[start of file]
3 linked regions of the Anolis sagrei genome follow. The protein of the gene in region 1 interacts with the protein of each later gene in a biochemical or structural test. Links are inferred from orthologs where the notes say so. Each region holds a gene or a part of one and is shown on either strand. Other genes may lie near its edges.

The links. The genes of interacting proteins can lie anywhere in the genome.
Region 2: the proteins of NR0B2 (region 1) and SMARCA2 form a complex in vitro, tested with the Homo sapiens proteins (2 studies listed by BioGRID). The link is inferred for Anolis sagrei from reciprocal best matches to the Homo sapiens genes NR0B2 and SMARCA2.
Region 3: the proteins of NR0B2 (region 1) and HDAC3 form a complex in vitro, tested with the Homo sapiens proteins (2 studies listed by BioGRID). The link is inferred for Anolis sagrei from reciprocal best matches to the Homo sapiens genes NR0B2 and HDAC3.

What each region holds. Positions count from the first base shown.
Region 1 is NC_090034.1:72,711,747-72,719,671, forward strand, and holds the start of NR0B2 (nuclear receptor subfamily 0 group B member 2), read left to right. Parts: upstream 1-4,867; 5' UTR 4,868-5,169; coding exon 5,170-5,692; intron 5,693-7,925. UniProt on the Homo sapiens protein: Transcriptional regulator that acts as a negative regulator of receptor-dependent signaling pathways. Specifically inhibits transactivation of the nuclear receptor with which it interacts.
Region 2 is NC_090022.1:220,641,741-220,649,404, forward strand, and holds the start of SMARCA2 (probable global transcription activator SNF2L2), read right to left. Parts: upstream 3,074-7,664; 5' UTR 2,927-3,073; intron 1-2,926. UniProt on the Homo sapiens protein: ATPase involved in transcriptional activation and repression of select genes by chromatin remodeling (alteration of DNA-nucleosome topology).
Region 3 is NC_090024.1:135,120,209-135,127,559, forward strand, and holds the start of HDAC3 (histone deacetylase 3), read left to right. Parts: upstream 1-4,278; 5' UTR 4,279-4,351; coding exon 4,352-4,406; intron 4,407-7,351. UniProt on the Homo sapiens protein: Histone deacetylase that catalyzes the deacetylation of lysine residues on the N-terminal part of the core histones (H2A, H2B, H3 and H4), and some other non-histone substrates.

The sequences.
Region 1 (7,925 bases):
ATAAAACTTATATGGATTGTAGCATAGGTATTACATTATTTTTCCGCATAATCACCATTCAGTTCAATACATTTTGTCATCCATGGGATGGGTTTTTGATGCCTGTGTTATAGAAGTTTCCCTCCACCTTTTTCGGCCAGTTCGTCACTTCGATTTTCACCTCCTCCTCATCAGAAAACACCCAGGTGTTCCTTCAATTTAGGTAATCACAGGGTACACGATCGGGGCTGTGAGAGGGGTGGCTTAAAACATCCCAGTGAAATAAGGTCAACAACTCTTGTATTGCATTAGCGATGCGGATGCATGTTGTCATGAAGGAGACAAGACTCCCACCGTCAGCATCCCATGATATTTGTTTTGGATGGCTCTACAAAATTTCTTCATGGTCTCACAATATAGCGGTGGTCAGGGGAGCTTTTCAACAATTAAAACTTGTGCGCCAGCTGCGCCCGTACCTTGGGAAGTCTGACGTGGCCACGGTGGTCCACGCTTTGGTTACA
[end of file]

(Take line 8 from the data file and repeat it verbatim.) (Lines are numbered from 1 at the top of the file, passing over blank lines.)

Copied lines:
Region 3 is NC_090024.1:135,120,209-135,127,559, forward strand, and holds the start of HDAC3 (histone deacetylase 3), read left to right. Parts: upstream 1-4,278; 5' UTR 4,279-4,351; coding exon 4,352-4,406; intron 4,407-7,351. UniProt on the Homo sapiens protein: Histone deacetylase that catalyzes the deacetylation of lysine residues on the N-terminal part of the core histones (H2A, H2B, H3 and H4), and some other non-histone substrates.